N-180. Microbial Diversity and Functional Ecology of the Great Salt Lake

G. Rompato1, J. Parnell2, B. Ganesan1, B. Weimer1;
1Ctr. for Integrated BioSystems, Utah State Univ., Logan, UT, 2Utah State Univ., Logan, UT.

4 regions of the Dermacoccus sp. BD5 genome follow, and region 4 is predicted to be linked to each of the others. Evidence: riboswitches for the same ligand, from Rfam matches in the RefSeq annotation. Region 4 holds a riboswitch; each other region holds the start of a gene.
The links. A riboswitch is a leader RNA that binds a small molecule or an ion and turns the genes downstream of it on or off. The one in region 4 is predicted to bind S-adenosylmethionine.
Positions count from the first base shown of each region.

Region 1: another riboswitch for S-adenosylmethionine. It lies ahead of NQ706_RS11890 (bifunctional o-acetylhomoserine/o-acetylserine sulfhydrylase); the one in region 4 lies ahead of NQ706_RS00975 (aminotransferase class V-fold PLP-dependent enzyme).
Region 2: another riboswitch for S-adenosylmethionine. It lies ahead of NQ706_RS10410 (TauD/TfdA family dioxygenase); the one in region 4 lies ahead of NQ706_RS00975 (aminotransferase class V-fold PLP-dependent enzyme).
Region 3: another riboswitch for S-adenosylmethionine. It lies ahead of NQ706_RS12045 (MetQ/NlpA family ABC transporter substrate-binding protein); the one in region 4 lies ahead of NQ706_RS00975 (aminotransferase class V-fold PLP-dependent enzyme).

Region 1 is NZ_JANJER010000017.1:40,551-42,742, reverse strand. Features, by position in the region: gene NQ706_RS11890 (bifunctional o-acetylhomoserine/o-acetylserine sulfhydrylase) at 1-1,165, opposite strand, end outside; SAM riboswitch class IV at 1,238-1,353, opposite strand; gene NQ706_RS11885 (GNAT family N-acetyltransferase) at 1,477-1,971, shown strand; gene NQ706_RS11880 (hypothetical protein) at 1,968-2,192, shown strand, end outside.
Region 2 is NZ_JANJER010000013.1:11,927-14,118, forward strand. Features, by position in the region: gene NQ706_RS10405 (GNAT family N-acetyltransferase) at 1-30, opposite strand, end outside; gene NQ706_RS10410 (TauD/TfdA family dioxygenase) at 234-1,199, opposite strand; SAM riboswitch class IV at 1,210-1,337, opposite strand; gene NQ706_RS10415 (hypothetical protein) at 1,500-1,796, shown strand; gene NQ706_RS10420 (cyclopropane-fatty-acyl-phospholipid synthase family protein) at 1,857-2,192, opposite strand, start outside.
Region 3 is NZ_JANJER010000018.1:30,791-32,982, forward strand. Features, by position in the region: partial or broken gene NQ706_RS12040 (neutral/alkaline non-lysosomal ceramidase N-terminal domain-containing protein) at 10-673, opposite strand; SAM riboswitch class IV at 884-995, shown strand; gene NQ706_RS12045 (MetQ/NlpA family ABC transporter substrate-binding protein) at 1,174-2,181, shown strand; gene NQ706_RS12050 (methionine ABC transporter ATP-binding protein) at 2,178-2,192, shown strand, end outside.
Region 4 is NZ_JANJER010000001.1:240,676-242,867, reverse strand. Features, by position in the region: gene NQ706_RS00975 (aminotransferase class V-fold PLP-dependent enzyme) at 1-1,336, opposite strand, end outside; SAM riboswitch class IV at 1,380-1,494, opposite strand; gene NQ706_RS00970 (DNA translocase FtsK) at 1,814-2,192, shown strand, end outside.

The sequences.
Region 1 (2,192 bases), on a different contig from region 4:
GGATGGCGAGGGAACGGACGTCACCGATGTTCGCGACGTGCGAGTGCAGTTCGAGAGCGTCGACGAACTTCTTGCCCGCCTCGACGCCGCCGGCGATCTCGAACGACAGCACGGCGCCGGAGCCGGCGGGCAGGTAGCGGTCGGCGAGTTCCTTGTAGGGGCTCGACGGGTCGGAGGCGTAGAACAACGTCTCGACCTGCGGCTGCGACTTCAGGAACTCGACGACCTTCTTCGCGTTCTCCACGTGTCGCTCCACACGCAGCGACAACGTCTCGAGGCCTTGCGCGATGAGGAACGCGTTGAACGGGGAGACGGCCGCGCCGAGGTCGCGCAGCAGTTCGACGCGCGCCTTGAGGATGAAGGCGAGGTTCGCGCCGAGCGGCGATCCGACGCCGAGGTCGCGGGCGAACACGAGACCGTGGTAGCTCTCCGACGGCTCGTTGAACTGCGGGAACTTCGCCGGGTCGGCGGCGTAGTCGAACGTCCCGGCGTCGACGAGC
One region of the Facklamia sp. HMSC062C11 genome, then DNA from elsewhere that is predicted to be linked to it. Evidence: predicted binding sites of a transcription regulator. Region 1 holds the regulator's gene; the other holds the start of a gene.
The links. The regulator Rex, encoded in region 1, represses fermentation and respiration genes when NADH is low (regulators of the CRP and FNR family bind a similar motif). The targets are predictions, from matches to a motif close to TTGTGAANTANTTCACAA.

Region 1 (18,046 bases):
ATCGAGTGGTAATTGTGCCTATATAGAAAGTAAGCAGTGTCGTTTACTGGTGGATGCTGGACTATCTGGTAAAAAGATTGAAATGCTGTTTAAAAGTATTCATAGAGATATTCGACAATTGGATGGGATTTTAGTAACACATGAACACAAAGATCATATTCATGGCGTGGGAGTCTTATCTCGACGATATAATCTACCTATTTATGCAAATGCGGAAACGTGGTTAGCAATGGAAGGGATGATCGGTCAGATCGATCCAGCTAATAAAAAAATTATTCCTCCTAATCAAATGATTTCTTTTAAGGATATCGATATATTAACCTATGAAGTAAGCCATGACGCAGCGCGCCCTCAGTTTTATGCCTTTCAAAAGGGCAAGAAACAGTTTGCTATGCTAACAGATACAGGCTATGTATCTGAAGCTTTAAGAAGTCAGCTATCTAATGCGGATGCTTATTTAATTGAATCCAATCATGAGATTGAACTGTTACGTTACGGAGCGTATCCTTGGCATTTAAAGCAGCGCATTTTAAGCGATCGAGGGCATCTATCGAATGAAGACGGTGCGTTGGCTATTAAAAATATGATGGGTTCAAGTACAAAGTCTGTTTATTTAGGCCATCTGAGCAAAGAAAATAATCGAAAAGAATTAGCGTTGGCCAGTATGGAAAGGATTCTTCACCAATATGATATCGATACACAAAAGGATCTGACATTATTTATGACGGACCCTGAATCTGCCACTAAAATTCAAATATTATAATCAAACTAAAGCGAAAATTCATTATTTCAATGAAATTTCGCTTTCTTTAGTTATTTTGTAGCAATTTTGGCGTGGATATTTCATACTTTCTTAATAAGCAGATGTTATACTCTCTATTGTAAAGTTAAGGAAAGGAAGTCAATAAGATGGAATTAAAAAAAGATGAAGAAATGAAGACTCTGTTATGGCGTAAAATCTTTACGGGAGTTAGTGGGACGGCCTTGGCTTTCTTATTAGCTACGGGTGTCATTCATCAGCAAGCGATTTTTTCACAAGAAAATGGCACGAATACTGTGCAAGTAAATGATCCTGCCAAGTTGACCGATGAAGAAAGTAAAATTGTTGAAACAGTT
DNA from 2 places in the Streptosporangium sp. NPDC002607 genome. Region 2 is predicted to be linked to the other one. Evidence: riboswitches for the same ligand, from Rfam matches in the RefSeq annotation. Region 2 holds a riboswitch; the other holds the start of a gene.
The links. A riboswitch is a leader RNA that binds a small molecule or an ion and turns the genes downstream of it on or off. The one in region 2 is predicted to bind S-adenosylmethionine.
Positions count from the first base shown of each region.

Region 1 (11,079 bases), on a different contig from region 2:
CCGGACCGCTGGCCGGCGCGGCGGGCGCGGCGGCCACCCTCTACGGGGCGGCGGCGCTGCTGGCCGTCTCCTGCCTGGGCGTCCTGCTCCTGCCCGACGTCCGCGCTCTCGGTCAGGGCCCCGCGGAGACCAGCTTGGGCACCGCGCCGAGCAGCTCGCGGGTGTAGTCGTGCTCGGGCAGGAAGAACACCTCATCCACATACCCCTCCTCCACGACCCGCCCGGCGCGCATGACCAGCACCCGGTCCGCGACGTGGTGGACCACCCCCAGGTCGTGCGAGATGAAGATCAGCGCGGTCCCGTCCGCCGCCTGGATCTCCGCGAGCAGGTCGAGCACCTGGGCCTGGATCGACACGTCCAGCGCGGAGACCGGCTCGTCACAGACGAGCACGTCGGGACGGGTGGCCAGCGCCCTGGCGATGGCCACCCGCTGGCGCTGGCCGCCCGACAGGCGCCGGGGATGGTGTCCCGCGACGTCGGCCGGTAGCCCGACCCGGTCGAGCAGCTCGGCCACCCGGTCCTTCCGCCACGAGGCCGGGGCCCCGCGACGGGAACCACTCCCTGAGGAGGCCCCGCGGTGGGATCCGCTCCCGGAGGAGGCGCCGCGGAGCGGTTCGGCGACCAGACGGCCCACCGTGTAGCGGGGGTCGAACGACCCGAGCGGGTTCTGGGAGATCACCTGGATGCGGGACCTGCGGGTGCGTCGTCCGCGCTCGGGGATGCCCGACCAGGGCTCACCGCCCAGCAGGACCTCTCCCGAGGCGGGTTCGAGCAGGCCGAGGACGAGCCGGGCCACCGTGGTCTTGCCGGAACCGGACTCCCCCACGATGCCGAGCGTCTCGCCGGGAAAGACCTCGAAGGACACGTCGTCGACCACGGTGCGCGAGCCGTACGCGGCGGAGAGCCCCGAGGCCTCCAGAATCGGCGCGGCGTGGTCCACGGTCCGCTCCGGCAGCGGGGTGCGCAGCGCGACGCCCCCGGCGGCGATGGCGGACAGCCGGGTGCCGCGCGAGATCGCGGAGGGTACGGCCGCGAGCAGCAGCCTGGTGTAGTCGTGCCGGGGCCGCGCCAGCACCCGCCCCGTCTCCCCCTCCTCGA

The Great Salt Lake (GLS) in Utah is the second most saline lake and the fourth largest terminal lake in the world. Because of its high salinity, the GSL represents a unique environment, and has limited biological diversity in the main (hypersaline) portions of the lake. The study of the lake environment is complicated by the arid climate in the region and the variable yearly precipitation that has an impact on the lake size and salinity. In recent years increased interest in microorganisms from hypersaline environments has led to the discovery in the GSL of new bacterial and archaeal genera. Despite those findings the microbial ecology of the GSL remains poorly understood due to cultivability limitations. To determine the structure and ecosystem function of microbial communities in hypersaline environments we have started an extensive analysis of the phylogenetic and physiological diversity of the halophilic microbial communities existing in the GSL. The microbial diversity in the GSL was assessed using a 16S Phylogenetic Array (Phylochip) containing probes for 8,741 bacterial and archaeal taxa. The physiological diversity in the GSL was measured using a comprehensive functional gene array (GeoChip) containing over 24,000 probes for genes involved in various biogeochemical, ecological and environmental processes. We used compounds and metabolites detected by mass spectroscopy of GSL water to complement the functional genes detected with the GeoChip and determine the metabolic pathways that are functioning in the GSL. The Phylochip indicated 150 to 450 different bacterial genera dominated by gamma and alphaproteobacteria. The greatest difference in diversity occurred between the hypersaline North Arm and moderately saline South Arm and Farmington Bay. The GeoChip results showed the presence of 4,560 different genes, favoring biodegradation genes. This result was partially confirmed by metabolite analysis. To our knowledge this is the first attempt to assemble a global phylogenetic and functional biodiversity within the GSL. Our data reveals a predominance of genes involved in sulfur cycling and heavy metal toxicity within the GSL.